Special adviser to Calendar, a business technology solution that helps business owners and teams improve their productivity.
While it’s easy to get distracted by the holidays and closing out the books for the year, the reality is that, as entrepreneurs and business owners, you always need to be looking ahead. Whether you have a startup or an established company, it’s important to be aware of trends in the local business environment, online and around the world. These trends will impact your business no matter what industry or market you serve. While some of these business and technology trends may be more applicable to your own operations than others, they are some of the most impactful areas heading into 2018 that require you address them somewhere in your business strategy.
Freelancers Need Services
When small businesses began to grow, opportunities arose to provide them with specialized services that were unique to their size and need. While many thought they should just focus on the big companies to make profits, those that understood the opportunities inherent in the small business market realized huge gains. Now, the next opportunity lies with services for freelancers, which are also a unique customer segment.
And, the opportunity is tremendous and only continuing to grow. According to the 2016 Freelancing in America survey, there are now 55 million freelancers in the U.S., which constitutes 35 percent of the American workforce. This number is expected to grow to 43 percent of the American workforce by 2020.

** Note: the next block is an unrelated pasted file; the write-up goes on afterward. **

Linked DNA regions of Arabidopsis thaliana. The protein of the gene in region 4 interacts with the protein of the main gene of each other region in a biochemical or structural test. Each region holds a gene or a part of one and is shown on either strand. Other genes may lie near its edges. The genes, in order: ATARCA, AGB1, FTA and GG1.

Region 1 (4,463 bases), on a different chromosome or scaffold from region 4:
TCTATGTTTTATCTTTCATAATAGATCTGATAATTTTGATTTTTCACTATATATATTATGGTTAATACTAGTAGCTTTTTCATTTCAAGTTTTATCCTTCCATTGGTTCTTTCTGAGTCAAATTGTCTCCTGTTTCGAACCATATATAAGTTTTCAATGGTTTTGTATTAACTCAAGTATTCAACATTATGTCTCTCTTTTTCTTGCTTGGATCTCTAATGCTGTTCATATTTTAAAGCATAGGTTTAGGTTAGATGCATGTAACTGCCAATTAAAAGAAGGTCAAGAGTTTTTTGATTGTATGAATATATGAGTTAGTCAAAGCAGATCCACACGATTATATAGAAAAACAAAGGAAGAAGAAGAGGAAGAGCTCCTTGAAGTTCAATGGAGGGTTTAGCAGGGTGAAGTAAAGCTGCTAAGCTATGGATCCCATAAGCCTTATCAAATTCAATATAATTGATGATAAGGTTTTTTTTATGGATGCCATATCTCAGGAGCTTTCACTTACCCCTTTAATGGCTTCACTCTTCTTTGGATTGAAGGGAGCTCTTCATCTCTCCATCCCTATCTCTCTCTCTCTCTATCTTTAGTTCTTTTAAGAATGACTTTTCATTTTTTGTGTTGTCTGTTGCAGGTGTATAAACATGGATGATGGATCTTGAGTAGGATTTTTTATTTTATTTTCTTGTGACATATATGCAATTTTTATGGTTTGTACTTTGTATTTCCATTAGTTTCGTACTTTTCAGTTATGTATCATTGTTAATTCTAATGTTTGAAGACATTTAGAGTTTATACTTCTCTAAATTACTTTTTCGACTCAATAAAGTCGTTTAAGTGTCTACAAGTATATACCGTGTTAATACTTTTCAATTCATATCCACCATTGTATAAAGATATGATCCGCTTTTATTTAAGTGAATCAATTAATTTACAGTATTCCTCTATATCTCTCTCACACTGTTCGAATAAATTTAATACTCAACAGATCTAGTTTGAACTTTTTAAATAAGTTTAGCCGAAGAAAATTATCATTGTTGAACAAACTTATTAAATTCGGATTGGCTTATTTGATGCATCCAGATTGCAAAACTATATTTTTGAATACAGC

Freelancers are struggling to find basic services because they are essentially a one-man (or one-woman) band. For example, health insurance and similar benefits are nearly impossible for a freelancer to obtain. And, when they can get them, the cost may make them just as inaccessible. While some organizations like the National Association for the Self-Employed and Freelancers Union are a beginning, there is a significant gap that could be filled for companies that want to explore how they could solve this dilemma for what could eventually be half of the American workforce.
More Acceptance Of Non-Tech Founders
Now that some of the biggest tech startups started by non-tech founders have become established businesses and found incredible success, the trend will only continue to grow. This means more opportunity for those of you out there that have an idea framed around technology but no knowledge or experience in developing anything in this field. Numerous founders behind Airbnb, WeGoLook and others have proved it’s possible.
If you are still not sure, consider the fact that there are other trends feeding the opportunity for trend. The growth in freelance developers and online marketplaces with affordable tech talent provide a wealth of skill sets to help you create a viable product or solution from your idea. Even investors are more willing to invest with a non-tech founder if the idea is disruptive and shows promise. Additionally, numerous tools and platforms handle a significant amount of the technical aspects necessary to build that app or product.
If you are considering this, follow those founders that were in the same situation to see how they proceeded and built their businesses with confidence and success.